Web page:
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DOC plans for NTVHS to become a full fledged trade school

In this 2014 file photo, sharing a happy moment at the ASCC Nursing Department's Recognition Ceremony are (l-r) Department of Commerce Director and keynote speaker Keniseli Lafaele, ASCC Nursing chairperson Lele Ah Mu, new LPN Ria Lefiti, and Attorney General Talauega Eleasalo Ale who spoke on behalf of ASG. (Photo: J. Kneubuhl)
In the meantime, to fill the skill gap — ease immigration policies to encourage much needed people

The government is planning to have Nu’uuli Technical Vocational High School become a full fledge trade school to graduate skilled workers for American Samoa, while efforts are being planned to set up trade courses at Manu’a High School.

These were some of the issues revealed by Commerce Department Acting Director Keniseli Lafaele during his economic development presentation last Wednesday night —  the governor’s executive assistant Iulogologo Joseph Pereira accompanied him.

As part of his presentation, Lafaele pointed to workforce development, which he said is “very important for any economic development” and “we need skilled workers and those are some of the initiatives we’ve been working on in the past four years.”

He said the Workforce Development Task will be presenting their plan to the governor in terms of developing a workforce that will be required to implement the local economic development plan.

Information provided in Lafaele’s presentation shows that a DOC and Education Department partnership has initiated a three-year “workforce development” memorandum of understanding and identified targeted trades highly needed for skilled workers in the territory using the Nu’uuli VocTech High School.

The goal, according to the presentation is for Nu’uuli VocTech seniors to pass the National Occupational Competencies Testing Institute (NOCTI), which is a digital credential that a student could use to count for college credit. Additionally, the NOCTI is a credential that can be used to show skills readiness for direct employment in trade fields.

According to DOC, target trades for the first three years are agriculture, automotive, building construction, and electronics.

(As reported by Samoa News last year, Nu’uuli VocTech seniors took the NOCTI for the first time and 17 of them passed from among 66 seniors who took the two-part test.)

Workforce Development is one of the seven focus areas identified in the 2014- 17 Economic Development Implementation Plan for American Samoa released in early 2014. The EDIP is made up of public and private sector members.

During his presentation, Lafaele informed Chamber members that the American Samoa Community College is building a trade school that is expected to be open sometime this year.

Additionally, there is plan for Nu’uuli Voctech “to become a real trade school, bona fide trade school” rather than a mix, as it is now — academic and trade.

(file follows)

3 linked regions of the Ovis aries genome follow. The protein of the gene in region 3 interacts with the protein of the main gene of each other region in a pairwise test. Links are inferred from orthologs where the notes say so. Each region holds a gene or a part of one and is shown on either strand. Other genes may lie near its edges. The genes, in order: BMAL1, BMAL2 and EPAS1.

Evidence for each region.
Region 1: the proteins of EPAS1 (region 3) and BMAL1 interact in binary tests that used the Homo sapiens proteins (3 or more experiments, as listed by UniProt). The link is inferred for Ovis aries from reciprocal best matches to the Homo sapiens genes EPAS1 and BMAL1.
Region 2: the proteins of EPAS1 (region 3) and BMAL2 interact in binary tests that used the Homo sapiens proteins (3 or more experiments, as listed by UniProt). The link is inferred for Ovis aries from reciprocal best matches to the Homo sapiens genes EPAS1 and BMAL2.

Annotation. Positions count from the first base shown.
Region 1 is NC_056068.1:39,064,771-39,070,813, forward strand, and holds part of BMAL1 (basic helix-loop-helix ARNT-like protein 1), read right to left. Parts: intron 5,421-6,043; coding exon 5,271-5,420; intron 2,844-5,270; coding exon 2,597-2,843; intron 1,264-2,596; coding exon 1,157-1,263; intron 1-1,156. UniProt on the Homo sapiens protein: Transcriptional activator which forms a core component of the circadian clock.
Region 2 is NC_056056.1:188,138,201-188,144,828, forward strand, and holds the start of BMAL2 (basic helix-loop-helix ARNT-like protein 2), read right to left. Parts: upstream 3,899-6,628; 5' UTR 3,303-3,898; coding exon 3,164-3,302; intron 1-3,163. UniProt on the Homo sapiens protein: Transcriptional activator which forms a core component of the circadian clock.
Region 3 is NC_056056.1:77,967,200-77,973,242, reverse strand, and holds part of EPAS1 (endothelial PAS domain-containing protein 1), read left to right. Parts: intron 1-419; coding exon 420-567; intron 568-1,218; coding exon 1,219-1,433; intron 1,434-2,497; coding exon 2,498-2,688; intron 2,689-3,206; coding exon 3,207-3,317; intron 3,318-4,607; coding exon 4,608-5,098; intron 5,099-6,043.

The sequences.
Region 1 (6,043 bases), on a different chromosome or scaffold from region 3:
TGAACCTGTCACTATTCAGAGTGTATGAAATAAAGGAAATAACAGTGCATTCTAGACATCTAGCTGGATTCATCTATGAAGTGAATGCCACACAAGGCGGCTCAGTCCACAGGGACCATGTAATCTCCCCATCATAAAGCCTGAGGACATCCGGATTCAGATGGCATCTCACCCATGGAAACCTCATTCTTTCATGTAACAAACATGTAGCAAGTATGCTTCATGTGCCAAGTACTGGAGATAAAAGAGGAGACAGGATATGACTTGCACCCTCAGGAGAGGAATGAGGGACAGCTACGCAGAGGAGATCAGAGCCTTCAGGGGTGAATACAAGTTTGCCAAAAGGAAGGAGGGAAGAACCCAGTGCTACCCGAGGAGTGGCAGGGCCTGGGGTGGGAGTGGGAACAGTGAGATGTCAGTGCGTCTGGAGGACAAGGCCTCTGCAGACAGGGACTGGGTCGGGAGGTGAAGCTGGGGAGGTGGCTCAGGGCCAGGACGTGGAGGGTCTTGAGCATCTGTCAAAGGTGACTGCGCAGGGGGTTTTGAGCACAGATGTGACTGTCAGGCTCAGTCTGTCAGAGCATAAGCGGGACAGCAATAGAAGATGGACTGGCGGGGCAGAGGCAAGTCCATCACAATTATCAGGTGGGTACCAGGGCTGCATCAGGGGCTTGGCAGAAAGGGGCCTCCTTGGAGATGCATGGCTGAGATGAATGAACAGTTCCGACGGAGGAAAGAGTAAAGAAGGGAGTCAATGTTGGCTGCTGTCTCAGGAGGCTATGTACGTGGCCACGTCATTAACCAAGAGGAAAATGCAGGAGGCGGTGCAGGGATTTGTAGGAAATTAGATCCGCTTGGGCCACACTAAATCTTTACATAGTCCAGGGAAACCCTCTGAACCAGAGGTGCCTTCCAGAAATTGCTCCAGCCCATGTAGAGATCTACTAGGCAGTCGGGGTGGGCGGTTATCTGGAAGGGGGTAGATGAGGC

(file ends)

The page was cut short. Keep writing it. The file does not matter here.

“There is a plan to make that school strictly a trade school and to expand it for students from 14 to 18 years old and then it would be a more advanced trade school and apprentice program,” he said, adding that DOC is funding the development of Nu’uuli Voctech, as well as trade courses for Manu’a High School and the program for Manu’a should start very soon.

In his executive order early this month establishing a seven-member task force, charged with providing recommendations pertaining to the future of public education in American Samoa, Gov. Lolo Matalasi Moliga tasked the group with among other duties, finding financing sources necessary to adequately fund a meaningful vocational trades program that integrates the resources of both ASDOE and ASCC.


“While we are training our young people to be skilled, our economic development cannot wait until they become skilled,” Lafaele told the Chamber meeting. “So we need to borrow this expertise from off island, some of them could be foreigners.”

Therefore, “We need to ease up on our immigration policies to allow these much needed people to come in and fill in the gaps,” he said.

Also, “We do not have all the money that we need to fund our economic projects, so we will rely on investors from other countries to become investors [in American Samoa] rather than foreigners to come here and take over our farms and our stores,” Lafaele said. “We would like some serious foreign investors to spend some serious money.”

Some of the immigration policy improvements shared by Lafaele is the 14-day permit for citizens of Samoa and this is to promote business and tourism. Another example is the 30-day multi-entry permit for $50 and this is available now. And if the person needs a one-year permit, the fee is $600.

He also said that American Samoa is allowing citizens from 37 countries that are in the US VISA waiver program and these individuals can visit the territory “as tourists or business people without paying a fee.”

Another improvement to the immigration policy is that the Department of Legal Affairs, which includes the Immigration Office and the Attorney General’s Office, is improving their computer system so that people can apply online for permits to enter the territory. And this will probably come on line by the end of March this year.